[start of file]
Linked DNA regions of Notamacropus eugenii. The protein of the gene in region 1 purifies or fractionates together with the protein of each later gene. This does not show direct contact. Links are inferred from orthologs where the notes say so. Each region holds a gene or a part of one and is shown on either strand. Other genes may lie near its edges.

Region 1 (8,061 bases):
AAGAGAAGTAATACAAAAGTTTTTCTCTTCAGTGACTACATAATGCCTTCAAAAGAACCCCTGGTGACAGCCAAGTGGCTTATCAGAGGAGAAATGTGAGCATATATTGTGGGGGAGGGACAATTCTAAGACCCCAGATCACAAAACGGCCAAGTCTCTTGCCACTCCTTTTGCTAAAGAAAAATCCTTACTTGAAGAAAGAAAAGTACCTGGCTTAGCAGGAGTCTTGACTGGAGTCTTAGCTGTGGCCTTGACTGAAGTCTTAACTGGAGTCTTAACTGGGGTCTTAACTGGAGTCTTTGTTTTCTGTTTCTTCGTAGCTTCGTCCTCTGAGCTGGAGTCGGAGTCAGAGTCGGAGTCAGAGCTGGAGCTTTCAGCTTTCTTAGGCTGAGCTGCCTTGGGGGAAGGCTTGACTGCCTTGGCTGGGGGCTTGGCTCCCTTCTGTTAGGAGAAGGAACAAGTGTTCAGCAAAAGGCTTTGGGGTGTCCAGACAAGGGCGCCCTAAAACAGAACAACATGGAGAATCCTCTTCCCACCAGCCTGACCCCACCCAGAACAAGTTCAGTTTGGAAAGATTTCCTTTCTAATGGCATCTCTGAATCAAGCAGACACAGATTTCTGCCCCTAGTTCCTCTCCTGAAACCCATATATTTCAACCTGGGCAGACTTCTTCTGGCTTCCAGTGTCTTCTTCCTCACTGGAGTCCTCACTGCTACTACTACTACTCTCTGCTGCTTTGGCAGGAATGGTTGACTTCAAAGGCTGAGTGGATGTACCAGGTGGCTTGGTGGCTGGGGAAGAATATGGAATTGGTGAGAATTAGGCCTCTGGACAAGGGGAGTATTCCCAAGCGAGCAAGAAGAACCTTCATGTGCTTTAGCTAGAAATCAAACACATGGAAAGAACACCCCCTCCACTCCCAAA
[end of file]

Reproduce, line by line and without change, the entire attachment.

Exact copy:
Linked DNA regions of Notamacropus eugenii. The protein of the gene in region 1 purifies or fractionates together with the protein of each later gene. This does not show direct contact. Links are inferred from orthologs where the notes say so. Each region holds a gene or a part of one and is shown on either strand. Other genes may lie near its edges.

Region 1 (8,061 bases):
AAGAGAAGTAATACAAAAGTTTTTCTCTTCAGTGACTACATAATGCCTTCAAAAGAACCCCTGGTGACAGCCAAGTGGCTTATCAGAGGAGAAATGTGAGCATATATTGTGGGGGAGGGACAATTCTAAGACCCCAGATCACAAAACGGCCAAGTCTCTTGCCACTCCTTTTGCTAAAGAAAAATCCTTACTTGAAGAAAGAAAAGTACCTGGCTTAGCAGGAGTCTTGACTGGAGTCTTAGCTGTGGCCTTGACTGAAGTCTTAACTGGAGTCTTAACTGGGGTCTTAACTGGAGTCTTTGTTTTCTGTTTCTTCGTAGCTTCGTCCTCTGAGCTGGAGTCGGAGTCAGAGTCGGAGTCAGAGCTGGAGCTTTCAGCTTTCTTAGGCTGAGCTGCCTTGGGGGAAGGCTTGACTGCCTTGGCTGGGGGCTTGGCTCCCTTCTGTTAGGAGAAGGAACAAGTGTTCAGCAAAAGGCTTTGGGGTGTCCAGACAAGGGCGCCCTAAAACAGAACAACATGGAGAATCCTCTTCCCACCAGCCTGACCCCACCCAGAACAAGTTCAGTTTGGAAAGATTTCCTTTCTAATGGCATCTCTGAATCAAGCAGACACAGATTTCTGCCCCTAGTTCCTCTCCTGAAACCCATATATTTCAACCTGGGCAGACTTCTTCTGGCTTCCAGTGTCTTCTTCCTCACTGGAGTCCTCACTGCTACTACTACTACTCTCTGCTGCTTTGGCAGGAATGGTTGACTTCAAAGGCTGAGTGGATGTACCAGGTGGCTTGGTGGCTGGGGAAGAATATGGAATTGGTGAGAATTAGGCCTCTGGACAAGGGGAGTATTCCCAAGCGAGCAAGAAGAACCTTCATGTGCTTTAGCTAGAAATCAAACACATGGAAAGAACACCCCCTCCACTCCCAAA